This walk takes in all three hills on Harting Down – including Harting Down, Round Down and Beacon Hill. As it starts from the National Trust Harting Down car park, you’re already at a height of 200m, with most of the climbing found at the end of the walk to return up to the car park. The South Downs Way is followed over the hills, making the going easy and navigation easy before returning via the valleys at Bramshott Bottom and Whitcombe Bottom.

Blackdown and the Temple of the Winds Walk

Distance – 3 km, Time –1 hours 

Blackdown and the Temple of the Winds Walk Route Map
Download file for GPS

Blackdown is the highest point of the South Downs National Park, though not of the South Downs themselves. Situated in the Western Weald, Black Down is a sandstone hill as opposed to the chalk of the South Downs themselves. Even if this may be the highest point, this is probably one of the easiest walks to a hill in the South Downs National Park. Setting off from the Black Down National Trust car park on Tennyson’s Lane, the walk contours around the hill towards the viewpoint at the Temple of the Winds. This is an excellent viewpoint to observe the South Downs and the Weald. The hill has numerous literary connections to Tennyson, who had two houses on the flanks of the hill (Aldworth and Foxhole) which he used in order to escape the admirers who flocked to his Isle of Wight home.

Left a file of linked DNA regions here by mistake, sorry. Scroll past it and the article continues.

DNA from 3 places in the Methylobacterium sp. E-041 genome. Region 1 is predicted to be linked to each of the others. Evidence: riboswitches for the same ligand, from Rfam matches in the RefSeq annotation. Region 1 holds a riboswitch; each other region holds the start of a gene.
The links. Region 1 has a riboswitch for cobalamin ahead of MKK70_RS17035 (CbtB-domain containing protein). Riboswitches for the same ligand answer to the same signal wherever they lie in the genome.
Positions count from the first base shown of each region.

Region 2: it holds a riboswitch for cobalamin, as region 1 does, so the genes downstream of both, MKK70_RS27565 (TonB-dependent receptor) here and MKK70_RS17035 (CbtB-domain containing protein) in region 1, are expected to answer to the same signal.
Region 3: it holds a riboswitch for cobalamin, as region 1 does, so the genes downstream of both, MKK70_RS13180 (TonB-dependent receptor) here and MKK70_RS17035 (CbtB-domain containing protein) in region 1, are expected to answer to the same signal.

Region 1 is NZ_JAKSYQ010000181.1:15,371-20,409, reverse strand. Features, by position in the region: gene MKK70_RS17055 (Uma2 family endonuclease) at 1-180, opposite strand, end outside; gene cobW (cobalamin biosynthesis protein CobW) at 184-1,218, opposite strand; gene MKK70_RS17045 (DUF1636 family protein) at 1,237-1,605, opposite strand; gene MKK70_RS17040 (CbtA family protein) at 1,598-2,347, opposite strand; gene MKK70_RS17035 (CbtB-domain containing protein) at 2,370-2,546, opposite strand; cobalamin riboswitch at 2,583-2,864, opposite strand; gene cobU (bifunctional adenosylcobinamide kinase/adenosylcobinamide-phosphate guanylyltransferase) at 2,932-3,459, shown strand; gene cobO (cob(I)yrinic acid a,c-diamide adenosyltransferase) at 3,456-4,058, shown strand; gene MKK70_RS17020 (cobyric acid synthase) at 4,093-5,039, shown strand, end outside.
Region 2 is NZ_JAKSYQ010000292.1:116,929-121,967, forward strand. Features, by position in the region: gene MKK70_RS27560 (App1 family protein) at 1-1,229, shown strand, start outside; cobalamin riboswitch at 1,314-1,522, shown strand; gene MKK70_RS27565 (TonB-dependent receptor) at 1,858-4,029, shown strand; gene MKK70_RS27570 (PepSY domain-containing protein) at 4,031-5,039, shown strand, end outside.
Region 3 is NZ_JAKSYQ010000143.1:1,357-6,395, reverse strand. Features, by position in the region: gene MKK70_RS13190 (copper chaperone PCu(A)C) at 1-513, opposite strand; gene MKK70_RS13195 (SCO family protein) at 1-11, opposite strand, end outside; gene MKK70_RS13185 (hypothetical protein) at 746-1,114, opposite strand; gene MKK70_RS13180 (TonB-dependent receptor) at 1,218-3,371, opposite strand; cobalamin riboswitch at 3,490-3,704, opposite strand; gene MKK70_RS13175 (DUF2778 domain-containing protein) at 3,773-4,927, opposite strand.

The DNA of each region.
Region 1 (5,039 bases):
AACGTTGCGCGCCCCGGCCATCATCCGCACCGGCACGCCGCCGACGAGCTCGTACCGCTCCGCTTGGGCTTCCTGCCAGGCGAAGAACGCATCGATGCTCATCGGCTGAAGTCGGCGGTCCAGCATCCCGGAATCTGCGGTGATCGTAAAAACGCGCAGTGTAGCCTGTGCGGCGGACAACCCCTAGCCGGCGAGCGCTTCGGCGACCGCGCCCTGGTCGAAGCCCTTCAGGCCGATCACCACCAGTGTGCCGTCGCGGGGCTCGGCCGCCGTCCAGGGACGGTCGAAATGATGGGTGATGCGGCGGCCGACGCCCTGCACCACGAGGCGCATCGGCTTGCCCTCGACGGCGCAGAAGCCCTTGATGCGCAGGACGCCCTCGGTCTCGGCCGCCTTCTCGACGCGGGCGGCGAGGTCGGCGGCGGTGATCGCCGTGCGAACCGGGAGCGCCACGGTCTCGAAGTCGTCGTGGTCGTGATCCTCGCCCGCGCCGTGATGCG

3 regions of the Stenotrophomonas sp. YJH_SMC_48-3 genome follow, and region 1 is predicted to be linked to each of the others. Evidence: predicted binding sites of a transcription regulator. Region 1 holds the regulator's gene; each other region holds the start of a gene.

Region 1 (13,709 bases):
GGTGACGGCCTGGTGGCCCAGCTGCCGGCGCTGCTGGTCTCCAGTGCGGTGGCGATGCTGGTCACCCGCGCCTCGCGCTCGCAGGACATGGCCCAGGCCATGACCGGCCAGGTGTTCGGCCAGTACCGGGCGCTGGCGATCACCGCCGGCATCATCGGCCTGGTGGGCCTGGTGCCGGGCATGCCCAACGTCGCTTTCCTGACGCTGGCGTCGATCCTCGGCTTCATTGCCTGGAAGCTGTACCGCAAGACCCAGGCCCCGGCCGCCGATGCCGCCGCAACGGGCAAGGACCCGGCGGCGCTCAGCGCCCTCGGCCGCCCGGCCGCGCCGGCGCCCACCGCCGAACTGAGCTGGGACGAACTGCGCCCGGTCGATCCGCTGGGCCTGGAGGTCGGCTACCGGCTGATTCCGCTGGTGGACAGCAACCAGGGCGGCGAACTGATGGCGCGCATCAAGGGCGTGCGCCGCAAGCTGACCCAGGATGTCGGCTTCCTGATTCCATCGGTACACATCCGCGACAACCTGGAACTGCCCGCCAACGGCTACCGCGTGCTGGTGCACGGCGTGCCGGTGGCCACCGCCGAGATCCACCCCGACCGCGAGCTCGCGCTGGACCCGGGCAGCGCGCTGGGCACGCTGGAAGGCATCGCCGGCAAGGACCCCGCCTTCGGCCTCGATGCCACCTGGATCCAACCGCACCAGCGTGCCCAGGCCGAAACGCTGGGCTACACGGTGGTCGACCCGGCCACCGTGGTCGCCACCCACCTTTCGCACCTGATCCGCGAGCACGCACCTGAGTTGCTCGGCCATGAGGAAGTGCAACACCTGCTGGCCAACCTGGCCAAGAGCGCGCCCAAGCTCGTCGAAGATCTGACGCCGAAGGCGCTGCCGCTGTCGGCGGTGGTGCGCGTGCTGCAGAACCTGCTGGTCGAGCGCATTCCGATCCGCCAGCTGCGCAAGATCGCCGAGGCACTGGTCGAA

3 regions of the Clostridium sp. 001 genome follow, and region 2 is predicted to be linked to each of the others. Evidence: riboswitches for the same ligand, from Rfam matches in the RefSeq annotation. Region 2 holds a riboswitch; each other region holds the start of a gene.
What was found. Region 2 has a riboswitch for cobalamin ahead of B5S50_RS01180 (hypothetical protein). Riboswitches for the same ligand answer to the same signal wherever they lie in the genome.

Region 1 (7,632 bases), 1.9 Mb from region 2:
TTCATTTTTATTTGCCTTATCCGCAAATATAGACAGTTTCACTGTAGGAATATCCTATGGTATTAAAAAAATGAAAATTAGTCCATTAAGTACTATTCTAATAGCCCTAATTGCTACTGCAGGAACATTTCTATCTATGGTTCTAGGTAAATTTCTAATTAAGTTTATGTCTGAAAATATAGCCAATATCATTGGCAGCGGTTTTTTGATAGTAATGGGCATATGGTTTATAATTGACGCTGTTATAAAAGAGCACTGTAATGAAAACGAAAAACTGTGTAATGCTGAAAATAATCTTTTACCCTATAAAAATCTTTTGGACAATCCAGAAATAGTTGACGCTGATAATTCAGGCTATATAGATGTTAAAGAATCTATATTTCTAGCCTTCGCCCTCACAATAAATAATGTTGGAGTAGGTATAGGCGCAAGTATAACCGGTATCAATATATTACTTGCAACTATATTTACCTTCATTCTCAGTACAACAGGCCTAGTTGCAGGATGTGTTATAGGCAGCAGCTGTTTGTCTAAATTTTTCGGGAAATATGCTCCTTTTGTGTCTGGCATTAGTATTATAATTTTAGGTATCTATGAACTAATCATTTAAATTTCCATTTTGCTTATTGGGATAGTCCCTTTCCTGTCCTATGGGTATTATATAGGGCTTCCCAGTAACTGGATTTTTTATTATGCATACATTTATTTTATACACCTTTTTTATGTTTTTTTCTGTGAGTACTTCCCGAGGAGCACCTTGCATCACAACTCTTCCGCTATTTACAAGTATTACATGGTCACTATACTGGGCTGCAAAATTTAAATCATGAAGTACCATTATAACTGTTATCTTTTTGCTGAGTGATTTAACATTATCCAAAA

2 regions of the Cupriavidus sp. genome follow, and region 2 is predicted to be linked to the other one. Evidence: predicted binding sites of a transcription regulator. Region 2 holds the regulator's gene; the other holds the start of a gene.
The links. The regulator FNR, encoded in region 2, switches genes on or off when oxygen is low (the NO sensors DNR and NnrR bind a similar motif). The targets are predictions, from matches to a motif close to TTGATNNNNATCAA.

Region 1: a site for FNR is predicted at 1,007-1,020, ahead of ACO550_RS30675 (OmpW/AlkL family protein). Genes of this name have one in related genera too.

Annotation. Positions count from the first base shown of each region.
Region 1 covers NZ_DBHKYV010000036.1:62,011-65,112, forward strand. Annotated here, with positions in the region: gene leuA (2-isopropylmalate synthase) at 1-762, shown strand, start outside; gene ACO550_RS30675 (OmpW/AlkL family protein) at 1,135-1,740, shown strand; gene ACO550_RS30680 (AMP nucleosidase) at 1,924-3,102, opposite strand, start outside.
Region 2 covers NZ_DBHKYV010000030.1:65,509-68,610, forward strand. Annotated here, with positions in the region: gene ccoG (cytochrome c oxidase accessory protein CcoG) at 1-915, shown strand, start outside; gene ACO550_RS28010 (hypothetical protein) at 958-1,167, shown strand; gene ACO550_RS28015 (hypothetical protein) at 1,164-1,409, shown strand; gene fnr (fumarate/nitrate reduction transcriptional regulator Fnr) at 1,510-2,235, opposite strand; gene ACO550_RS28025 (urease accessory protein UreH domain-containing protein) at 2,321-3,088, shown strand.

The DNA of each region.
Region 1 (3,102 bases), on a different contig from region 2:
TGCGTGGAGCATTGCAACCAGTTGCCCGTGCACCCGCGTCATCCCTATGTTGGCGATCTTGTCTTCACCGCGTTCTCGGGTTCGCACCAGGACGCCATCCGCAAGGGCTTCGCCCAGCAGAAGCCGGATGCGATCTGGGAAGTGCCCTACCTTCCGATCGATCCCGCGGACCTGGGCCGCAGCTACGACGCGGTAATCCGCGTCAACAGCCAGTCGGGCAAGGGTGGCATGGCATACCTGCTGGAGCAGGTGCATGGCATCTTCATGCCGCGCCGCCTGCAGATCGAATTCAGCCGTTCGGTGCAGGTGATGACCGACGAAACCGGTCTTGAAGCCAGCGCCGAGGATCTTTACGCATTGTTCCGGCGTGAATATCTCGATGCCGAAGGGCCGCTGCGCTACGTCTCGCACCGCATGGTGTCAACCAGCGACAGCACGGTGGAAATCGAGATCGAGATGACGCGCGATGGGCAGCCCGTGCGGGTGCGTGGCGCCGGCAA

Walk to Firle Beacon and the Ouse Valley

Distance – 15 km, Time –5 hours 

Walk to Firle Beacon and the Ouse Valley Route Map
Download file for GPS

A linear walk from Bishopstone station over Firle Beacon and down to Southease station that makes use of the railway to return back to the start. You could easily walk it as a circular by following the bridleway from Beddingham Hill to rejoin the outward leg at Poverty Bottom. Starting off near sea level, the route follows old tracks and bridleways before joining the South Downs Way over the hills.

Glynde and Mount Caburn Walk

Distance – 10 km, Time –3 hours 

Glynde and Mount Caburn Walk Route Map
Download file for GPS